A glance at the map will show that the counties above named are well watered. The two principal streams are the Umpqua, in the north, and the Rogue River, in the south, each with numerous tributaries and feeders. Rogue River is the great river of the counties of Jackson and Josephine. It rises in the vicinity of Crater Lake and flows in a circuitous course in a general direction, at first, northwest, then southwest, emptying into the Pacific Ocean. It is an impetuous, unnavigable stream, winding sometimes through wild and rough canyons and at other times through narrow valleys. Its principal tributaries are Bear Creek, in Jackson County; the Applegate, in Jackson and Josephine counties; and the Illinois, in Josephine County. Each of these streams drains valleys varying from three to ten miles in width, and in each of these valleys many fine farms and orchards are found. Below Grants Pass, too, the valley of Rogue River for some ten to twelve miles widens out into a valley three to five miles in width, well studded with farms and orchards. Into the Applegate flows Williams Creek, which drains a beautiful valley of the same name, while the Althouse, Sucker and Deer creeks also flow through beautiful valleys, all the seat of numerous farms and orchards, and all, save the last, for 40 years and now the scene of many mining enterprises. Besides these streams, there are many others whose waters are devoted, in the main, to hydraulic mining. On the north lie Cow Creek, and--proceeding south--Grave Creek, with its tributary, Wolf Creek; Jump-Off Joe, with its tributary, Louse Creek; Evans Creek, with its tributary, Saxe Creek; Sardine Creek and Sams Creek. All these lie on the east side of the Rogue River. The western tributaries of Rogue River, not already mentioned, again proceeding from the north to the south, are Mt. Reuben Creek, Galice Creek, Pickett Creek, Foots Creek, Galls Creek and Kanes Creek. Canyon Creek, Josephine Creek and Briggs Creek, in the south end of Josephine County, are all important tributaries of the Illinois River.
    It may be surmised, from what has been said, that only a mountainous country could be so well cut up by different rivers and creeks. And such is the case. From the California line to the Calapooia Hills the landscape presents an alternating series of mountain, valley, hill and dale. Geologists identify the mountains with the "Klamath group" of mountains, in Northern California, but to the initiated it appears that the Siskiyou, the Coast Range and the Cascades have here intermingled their tall cones and lost their identity.
    The Oregon & California Railroad passes about midway through the the counties of Josephine and Jackson, and connects with each other 8an Francisco and Portland, the towns of Roseburg, in Douglas County, Grants Pass, in Josephine County, and Gold Hill, Medford and Ashland, in Jackson County. Thirty miles southwest of Grants Pass is Kerby, the old county seat of Josephine County, and ten miles farther is Waldo. Jacksonville lies six miles west of Medford, on a branch railroad.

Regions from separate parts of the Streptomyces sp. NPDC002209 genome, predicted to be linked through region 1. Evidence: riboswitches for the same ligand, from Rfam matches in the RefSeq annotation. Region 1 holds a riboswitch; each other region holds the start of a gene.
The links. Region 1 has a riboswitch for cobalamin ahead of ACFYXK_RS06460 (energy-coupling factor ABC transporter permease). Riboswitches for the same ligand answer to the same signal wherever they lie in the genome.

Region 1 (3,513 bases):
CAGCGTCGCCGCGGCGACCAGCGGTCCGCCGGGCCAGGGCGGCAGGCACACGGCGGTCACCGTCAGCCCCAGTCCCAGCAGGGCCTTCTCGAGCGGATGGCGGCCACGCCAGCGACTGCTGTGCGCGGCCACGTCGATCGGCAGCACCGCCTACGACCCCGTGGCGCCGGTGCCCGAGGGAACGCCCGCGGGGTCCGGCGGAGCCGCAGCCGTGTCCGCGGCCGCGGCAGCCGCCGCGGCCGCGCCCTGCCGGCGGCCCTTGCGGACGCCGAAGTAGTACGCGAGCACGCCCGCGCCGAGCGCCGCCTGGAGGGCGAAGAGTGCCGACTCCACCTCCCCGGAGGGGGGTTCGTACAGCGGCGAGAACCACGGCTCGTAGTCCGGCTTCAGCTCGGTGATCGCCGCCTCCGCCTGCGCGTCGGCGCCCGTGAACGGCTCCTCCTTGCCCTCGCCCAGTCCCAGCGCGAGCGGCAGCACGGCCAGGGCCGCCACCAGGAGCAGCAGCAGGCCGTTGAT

The climate of Southern Oregon is the golden medium between that of California and Northern Oregon, and varies but little from that of Southern France. The four seasons are definitely marked, with none of them extreme. The winters are mild, snow seldom lying in the valleys more than a few hours at a time. The summers are warm, but great discomfiture is prevented by the invariably cool nights and generally cool breezes from the Pacific Ocean. The seasons may be otherwise divided into the wet and dry. The rainy season begins about November 1, though steady rains seldom are seen before Christmas, and they continue until about June 1. However, during all this period there are frequent spells of bright, sunshiny weather, sometimes lasting as long as six weeks at a time.
Oregon Mining Journal, Grants Pass, Midsummer Edition 1897, page 20

    The town of Gold Hill is beautifully situated on the banks of Rogue River. It has made much solid progress during the last year, and is still marching onward.
    It has now a population of 450 and is steadily increasing. The best part of Rogue River Valley is tributary to it. It is connected by rail with Portland and San Francisco, on the main line. The town is well supplied with stores, among which may be mentioned the Gold Hill Mercantile Company, an enterprising firm doing a large business with the miners and ranchers of the district. A. R. Merritt and others carry large stocks and do an extensive business. The Rogue River Mills are fitted with machinery "up to date," and manufacture a fine quality of flour, etc. The town is well supplied with hotels, livery stables, good schools, churches, etc.
    Gold Hill has a good future before it, being the center of very extensive placer deposits. It only requires the introduction of capital to utilize the water of Rogue River for mining, irrigating and manufacturing purposes to yield enormous profits.
    This town is situated on the line of the Southern Pacific railroad, 5 miles north of Medford and 4½ miles northeast of Jacksonville, in the most central part of the valley, and is surrounded by good agricultural land, and much grain, corn and hay are raised and shipped from this point. Several large fruit orchards lie close to the town, the largest of which belongs to Messrs. Olwell & Sons, who have some 200 acres in fruit trees of different varieties. From its position and location it becomes the center of the mail routes for the country east of Rogue River and north of Central Point, distributing the mails to Eagle Point, Brownsboro, Leeds, Climax, etc.